“The first time I saw Tony,” says Mitchell, “was at the prize-giving for the 1973 Scottish Rally, where he had just finished seventh in a factory Escort. I didn’t really take to him. There was a bit too much of the second-hand car salesman image for a lad from the valleys like me.”
Some years later, though, they worked together for a day on a pre-homologation Sunbeam Lotus. Tony had been ‘loaned’ to Chrysler in the hope he might learn something (he didn’t, because every time they changed the suspension, he was led away). By the end of the day, Mitchell had changed his view of the man completely.
“He was nothing like the person I had imagined him to be. He was quiet, very serious, and dedicated to the job in hand. Nothing like the bloke I had seen on TV.”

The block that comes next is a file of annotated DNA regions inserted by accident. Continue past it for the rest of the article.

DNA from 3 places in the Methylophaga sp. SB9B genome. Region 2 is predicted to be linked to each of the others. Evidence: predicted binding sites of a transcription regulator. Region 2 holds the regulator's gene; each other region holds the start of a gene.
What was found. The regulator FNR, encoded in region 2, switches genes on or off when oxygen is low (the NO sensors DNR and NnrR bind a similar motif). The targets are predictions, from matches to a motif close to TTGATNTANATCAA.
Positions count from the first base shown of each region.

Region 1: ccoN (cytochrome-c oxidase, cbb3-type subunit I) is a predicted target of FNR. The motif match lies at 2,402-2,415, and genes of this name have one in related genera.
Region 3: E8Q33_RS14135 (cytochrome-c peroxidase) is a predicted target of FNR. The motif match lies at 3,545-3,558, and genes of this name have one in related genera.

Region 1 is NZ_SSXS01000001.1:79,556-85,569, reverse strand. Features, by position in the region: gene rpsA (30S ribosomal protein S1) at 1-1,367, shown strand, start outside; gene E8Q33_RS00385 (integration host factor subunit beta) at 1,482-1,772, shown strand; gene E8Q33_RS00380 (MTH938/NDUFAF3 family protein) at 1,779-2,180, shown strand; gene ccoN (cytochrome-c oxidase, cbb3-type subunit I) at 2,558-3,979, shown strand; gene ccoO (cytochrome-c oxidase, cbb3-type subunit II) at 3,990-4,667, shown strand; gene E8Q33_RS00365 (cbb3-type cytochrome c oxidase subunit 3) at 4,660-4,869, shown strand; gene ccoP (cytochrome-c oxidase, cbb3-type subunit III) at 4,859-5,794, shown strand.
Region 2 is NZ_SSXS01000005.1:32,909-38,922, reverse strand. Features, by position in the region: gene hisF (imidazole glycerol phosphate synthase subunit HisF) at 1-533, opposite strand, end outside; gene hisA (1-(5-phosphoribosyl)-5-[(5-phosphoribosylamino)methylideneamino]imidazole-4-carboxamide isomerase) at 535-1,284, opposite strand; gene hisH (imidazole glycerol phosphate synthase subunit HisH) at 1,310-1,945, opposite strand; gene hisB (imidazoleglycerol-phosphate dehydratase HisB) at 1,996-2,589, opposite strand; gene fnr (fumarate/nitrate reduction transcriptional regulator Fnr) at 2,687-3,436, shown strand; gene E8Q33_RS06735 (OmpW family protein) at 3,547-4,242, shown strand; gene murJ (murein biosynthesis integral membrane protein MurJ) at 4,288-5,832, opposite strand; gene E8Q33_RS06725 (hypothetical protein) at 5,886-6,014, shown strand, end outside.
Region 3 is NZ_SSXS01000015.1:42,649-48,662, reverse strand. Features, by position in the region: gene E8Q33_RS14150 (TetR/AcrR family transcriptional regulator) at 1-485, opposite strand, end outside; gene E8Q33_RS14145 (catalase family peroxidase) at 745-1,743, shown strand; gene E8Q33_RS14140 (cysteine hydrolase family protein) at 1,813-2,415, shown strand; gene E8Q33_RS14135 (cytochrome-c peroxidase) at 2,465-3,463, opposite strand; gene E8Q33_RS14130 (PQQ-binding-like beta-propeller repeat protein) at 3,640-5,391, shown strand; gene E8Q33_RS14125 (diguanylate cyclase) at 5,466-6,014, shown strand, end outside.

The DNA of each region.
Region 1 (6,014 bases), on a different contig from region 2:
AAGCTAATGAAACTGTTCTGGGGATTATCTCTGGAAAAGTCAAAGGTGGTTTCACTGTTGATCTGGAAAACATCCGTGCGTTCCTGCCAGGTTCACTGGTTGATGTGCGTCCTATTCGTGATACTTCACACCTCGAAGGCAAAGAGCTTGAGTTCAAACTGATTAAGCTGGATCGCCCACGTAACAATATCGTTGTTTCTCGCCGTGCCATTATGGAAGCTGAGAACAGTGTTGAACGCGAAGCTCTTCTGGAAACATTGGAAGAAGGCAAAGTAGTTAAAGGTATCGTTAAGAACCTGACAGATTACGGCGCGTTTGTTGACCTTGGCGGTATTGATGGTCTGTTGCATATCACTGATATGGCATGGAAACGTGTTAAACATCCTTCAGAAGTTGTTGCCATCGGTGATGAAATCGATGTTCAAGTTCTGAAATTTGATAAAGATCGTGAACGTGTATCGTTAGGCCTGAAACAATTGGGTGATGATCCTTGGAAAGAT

Perhaps what also endeared Pond to Mitchell was a sense of humour that kept breaking through the serious analysis. Mitchell would ride as a passenger, evaluating for himself in those pre-digital information days what the car was doing, and recalls Pond remarks, such as one uttered beside a fearsome drop: “If we go off there, that suit you’re wearing will be out of fashion before we hit the bottom.”
Tony’s career started in road rallying and progressed via the Ford Escort Mexico Championship, in which he finished second in 1972, to stage rallying in an Escort RS1600. By 1974, he had been spotted by Tony Fall and drove first an Ascona and then a Kadett GT/E for the Dealer Opel Team. In 1975, he and David Richards finished fourth on the RAC Rally, and for 1976, the pair joined Leyland Cars to head up the TR7 team.